Rum Punch

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Rum, citrus, sugar, water and bitters. From Charles Dickens to America’s founding fathers, pirates and Royal Navy sailors, it’s easy to see why one of the world’s oldest drinks has remained a constant companion to generations of people, from all walks of life.

The 20th of September is Rum Punch Day and no drink deserves a dedicated day as much as this timeless classic. For as David Wondrich says in Imbibe! "For nearly two hundred years, from the 1670s to the 1850s, the Kingdom of Mixed Drinks was ruled by the Bowl of Punch." Think not of the anaemic overly fruity and sweet concoctions college students mix up to annihilate themselves, this is a drink deeply rooted in history, and, when made correctly, stands that harshest test of all - time.

Punch as a concept, a drink loosely following the adage of 'one of sour, two of sweet, three of strong and four of weak' first appears not with rum but with wine, in 1576. This is its first print reference, but sadly for keen cocktail historians, we will never know who mixed the first bowl of punch, it was probably long before this. We will never know what the original spirit was, what citrus was first used, what type of sugar. But we do know that it was in India that this drink was imbibed by English explorers and travellers, and soon spread out across the centuries with England's rapidly growing empire.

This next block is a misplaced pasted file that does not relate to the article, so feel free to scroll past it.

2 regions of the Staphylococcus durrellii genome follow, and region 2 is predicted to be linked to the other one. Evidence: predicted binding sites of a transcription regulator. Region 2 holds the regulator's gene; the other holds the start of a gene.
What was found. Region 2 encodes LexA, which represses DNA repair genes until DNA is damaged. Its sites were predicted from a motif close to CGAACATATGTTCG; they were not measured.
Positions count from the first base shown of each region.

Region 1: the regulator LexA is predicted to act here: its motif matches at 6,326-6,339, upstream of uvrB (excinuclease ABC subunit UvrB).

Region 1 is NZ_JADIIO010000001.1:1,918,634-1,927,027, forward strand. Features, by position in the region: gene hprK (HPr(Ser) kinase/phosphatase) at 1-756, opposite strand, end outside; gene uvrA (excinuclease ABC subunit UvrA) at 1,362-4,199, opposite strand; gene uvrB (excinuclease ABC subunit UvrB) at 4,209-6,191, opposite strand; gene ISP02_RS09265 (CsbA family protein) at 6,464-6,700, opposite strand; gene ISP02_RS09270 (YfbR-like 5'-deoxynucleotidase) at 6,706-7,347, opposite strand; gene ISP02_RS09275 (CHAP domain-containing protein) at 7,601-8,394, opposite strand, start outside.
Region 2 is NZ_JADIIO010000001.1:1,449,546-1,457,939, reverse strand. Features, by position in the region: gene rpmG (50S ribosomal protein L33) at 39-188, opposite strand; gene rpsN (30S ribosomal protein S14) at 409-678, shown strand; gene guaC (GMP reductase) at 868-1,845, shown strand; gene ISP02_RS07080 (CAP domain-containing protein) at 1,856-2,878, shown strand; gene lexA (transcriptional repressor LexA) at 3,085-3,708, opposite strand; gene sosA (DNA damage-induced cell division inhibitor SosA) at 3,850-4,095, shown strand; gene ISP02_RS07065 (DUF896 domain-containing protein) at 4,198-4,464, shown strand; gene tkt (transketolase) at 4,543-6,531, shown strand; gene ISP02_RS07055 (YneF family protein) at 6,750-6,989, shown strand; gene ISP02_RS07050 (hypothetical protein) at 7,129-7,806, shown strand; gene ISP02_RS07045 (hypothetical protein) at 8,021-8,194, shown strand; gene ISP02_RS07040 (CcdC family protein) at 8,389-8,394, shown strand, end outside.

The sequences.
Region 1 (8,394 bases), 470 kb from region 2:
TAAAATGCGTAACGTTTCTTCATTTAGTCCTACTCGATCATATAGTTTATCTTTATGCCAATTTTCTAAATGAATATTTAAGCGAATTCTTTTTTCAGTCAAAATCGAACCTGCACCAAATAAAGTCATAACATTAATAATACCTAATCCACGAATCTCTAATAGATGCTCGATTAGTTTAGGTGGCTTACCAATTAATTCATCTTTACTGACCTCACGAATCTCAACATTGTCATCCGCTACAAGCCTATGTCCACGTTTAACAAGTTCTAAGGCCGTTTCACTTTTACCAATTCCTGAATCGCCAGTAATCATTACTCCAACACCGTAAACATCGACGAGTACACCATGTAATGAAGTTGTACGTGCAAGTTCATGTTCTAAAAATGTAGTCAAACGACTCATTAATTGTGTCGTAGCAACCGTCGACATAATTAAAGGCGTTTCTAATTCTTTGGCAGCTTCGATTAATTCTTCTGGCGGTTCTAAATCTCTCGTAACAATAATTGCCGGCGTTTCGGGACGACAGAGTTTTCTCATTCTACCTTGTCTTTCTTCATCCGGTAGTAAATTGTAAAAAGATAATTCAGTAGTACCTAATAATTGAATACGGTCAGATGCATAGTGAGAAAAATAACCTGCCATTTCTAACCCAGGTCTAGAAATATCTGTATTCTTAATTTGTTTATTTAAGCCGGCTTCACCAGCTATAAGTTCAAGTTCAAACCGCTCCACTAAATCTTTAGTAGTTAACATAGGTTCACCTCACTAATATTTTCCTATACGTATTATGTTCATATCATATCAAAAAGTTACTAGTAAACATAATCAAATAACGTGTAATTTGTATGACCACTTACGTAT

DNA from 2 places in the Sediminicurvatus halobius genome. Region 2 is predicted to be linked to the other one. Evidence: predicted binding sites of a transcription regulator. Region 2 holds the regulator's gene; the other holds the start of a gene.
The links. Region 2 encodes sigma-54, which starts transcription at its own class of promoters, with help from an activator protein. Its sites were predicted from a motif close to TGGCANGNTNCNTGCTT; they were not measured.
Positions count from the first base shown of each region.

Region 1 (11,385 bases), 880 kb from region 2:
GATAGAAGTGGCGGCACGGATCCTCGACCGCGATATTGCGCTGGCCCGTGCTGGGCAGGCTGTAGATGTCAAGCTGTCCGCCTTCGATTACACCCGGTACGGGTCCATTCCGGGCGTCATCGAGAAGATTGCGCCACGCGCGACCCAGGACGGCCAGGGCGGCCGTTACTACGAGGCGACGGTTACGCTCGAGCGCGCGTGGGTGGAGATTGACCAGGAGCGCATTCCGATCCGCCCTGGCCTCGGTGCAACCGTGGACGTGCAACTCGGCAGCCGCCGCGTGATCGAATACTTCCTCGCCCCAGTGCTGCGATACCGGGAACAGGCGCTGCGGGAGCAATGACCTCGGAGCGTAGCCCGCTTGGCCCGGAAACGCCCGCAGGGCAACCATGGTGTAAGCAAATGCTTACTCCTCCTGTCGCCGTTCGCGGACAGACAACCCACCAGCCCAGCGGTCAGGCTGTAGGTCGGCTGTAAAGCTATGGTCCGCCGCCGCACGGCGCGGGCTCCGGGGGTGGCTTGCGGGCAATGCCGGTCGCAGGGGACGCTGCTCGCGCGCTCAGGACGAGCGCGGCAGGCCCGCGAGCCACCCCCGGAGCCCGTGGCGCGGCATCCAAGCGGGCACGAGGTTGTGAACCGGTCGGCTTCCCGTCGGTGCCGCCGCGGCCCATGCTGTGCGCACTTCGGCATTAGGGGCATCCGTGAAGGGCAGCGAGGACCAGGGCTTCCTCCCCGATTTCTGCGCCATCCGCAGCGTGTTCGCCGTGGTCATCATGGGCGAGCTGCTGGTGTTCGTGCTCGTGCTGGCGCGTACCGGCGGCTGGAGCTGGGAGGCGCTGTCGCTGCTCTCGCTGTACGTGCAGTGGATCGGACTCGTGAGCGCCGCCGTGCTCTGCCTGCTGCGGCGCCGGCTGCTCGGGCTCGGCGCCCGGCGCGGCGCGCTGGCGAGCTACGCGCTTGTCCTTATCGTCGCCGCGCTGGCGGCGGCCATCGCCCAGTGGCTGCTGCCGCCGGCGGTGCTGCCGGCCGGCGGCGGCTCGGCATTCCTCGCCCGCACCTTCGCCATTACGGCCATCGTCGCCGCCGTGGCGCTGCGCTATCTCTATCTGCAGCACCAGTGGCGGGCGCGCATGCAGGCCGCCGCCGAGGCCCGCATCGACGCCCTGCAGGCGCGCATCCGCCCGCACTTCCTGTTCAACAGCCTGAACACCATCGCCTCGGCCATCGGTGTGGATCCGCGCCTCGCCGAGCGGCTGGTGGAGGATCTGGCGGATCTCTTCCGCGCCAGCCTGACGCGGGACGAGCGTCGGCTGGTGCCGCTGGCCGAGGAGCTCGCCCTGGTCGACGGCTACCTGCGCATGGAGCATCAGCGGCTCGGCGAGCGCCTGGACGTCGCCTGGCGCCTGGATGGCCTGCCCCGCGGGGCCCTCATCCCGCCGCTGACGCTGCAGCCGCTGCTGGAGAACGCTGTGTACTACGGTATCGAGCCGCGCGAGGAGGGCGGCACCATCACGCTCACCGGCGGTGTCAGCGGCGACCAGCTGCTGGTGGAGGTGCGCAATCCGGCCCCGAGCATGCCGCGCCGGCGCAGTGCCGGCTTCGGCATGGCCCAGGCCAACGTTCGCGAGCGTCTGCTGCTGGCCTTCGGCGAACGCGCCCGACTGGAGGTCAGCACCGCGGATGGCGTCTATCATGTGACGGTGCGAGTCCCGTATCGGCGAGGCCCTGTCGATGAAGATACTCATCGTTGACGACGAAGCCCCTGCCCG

Punch remained the choice of tipple for English aristocrats for hundreds of years to come. There was something about the sharing nature of it, everyone consuming together, that was perfect at gatherings. And as the lower classes attempted to emulate those punch-imbibing rich folks, it became the drink to be seen drinking.

Recipes from this age are somewhat sketchy but we know most punches combined spirits with tea, sugar, citrus and nutmeg. These were not the cheapest of ingredients to come by, as Wondrich says in Punch: The Delights (and Dangers) of the Flowing Bowl "The lemons alone cost the equivalent of eight dollars each. In 1690s London a three-quart bowl of Rum Punch would set you back half a week's living wage." Punch bowls started becoming an accessory to acquire and show off. There are accounts of the ostentatiously rich commissioning punch bowls large enough for three children to play in and melting down coinage to make them.